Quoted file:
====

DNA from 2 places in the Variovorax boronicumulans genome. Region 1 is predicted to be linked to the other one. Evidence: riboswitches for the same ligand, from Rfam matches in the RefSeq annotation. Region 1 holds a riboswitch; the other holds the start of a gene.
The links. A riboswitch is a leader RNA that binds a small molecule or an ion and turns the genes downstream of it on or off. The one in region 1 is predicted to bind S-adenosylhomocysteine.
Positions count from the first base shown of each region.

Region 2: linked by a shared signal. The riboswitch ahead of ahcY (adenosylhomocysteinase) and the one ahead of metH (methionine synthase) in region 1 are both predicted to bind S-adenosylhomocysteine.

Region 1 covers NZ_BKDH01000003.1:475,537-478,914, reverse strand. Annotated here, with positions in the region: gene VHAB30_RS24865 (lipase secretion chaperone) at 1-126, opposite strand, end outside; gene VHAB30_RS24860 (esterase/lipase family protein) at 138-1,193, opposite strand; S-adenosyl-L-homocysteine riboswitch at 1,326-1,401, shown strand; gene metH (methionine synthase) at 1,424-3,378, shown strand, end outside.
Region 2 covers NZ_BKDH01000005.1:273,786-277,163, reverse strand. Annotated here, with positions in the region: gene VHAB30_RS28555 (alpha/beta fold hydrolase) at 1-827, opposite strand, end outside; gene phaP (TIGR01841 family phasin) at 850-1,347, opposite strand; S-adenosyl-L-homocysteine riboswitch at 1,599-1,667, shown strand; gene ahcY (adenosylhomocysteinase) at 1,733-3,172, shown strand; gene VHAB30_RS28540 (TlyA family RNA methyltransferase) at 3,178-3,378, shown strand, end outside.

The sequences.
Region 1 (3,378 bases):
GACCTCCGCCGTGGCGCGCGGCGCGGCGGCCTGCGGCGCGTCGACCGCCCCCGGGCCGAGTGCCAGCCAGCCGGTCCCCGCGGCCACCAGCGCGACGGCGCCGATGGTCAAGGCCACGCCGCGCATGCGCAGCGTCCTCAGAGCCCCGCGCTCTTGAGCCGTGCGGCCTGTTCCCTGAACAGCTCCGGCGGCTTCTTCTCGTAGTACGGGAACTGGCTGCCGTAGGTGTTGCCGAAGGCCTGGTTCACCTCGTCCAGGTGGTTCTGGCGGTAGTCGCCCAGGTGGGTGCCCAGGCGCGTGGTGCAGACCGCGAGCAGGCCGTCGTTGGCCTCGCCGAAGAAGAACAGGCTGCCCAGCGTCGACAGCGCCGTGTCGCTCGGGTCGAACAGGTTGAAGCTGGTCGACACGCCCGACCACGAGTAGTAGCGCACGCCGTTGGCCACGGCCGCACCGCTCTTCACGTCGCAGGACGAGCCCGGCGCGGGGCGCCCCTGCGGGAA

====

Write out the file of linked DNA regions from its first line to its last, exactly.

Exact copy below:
DNA from 2 places in the Variovorax boronicumulans genome. Region 1 is predicted to be linked to the other one. Evidence: riboswitches for the same ligand, from Rfam matches in the RefSeq annotation. Region 1 holds a riboswitch; the other holds the start of a gene.
The links. A riboswitch is a leader RNA that binds a small molecule or an ion and turns the genes downstream of it on or off. The one in region 1 is predicted to bind S-adenosylhomocysteine.
Positions count from the first base shown of each region.

Region 2: linked by a shared signal. The riboswitch ahead of ahcY (adenosylhomocysteinase) and the one ahead of metH (methionine synthase) in region 1 are both predicted to bind S-adenosylhomocysteine.

Region 1 covers NZ_BKDH01000003.1:475,537-478,914, reverse strand. Annotated here, with positions in the region: gene VHAB30_RS24865 (lipase secretion chaperone) at 1-126, opposite strand, end outside; gene VHAB30_RS24860 (esterase/lipase family protein) at 138-1,193, opposite strand; S-adenosyl-L-homocysteine riboswitch at 1,326-1,401, shown strand; gene metH (methionine synthase) at 1,424-3,378, shown strand, end outside.
Region 2 covers NZ_BKDH01000005.1:273,786-277,163, reverse strand. Annotated here, with positions in the region: gene VHAB30_RS28555 (alpha/beta fold hydrolase) at 1-827, opposite strand, end outside; gene phaP (TIGR01841 family phasin) at 850-1,347, opposite strand; S-adenosyl-L-homocysteine riboswitch at 1,599-1,667, shown strand; gene ahcY (adenosylhomocysteinase) at 1,733-3,172, shown strand; gene VHAB30_RS28540 (TlyA family RNA methyltransferase) at 3,178-3,378, shown strand, end outside.

The sequences.
Region 1 (3,378 bases):
GACCTCCGCCGTGGCGCGCGGCGCGGCGGCCTGCGGCGCGTCGACCGCCCCCGGGCCGAGTGCCAGCCAGCCGGTCCCCGCGGCCACCAGCGCGACGGCGCCGATGGTCAAGGCCACGCCGCGCATGCGCAGCGTCCTCAGAGCCCCGCGCTCTTGAGCCGTGCGGCCTGTTCCCTGAACAGCTCCGGCGGCTTCTTCTCGTAGTACGGGAACTGGCTGCCGTAGGTGTTGCCGAAGGCCTGGTTCACCTCGTCCAGGTGGTTCTGGCGGTAGTCGCCCAGGTGGGTGCCCAGGCGCGTGGTGCAGACCGCGAGCAGGCCGTCGTTGGCCTCGCCGAAGAAGAACAGGCTGCCCAGCGTCGACAGCGCCGTGTCGCTCGGGTCGAACAGGTTGAAGCTGGTCGACACGCCCGACCACGAGTAGTAGCGCACGCCGTTGGCCACGGCCGCACCGCTCTTCACGTCGCAGGACGAGCCCGGCGCGGGGCGCCCCTGCGGGAA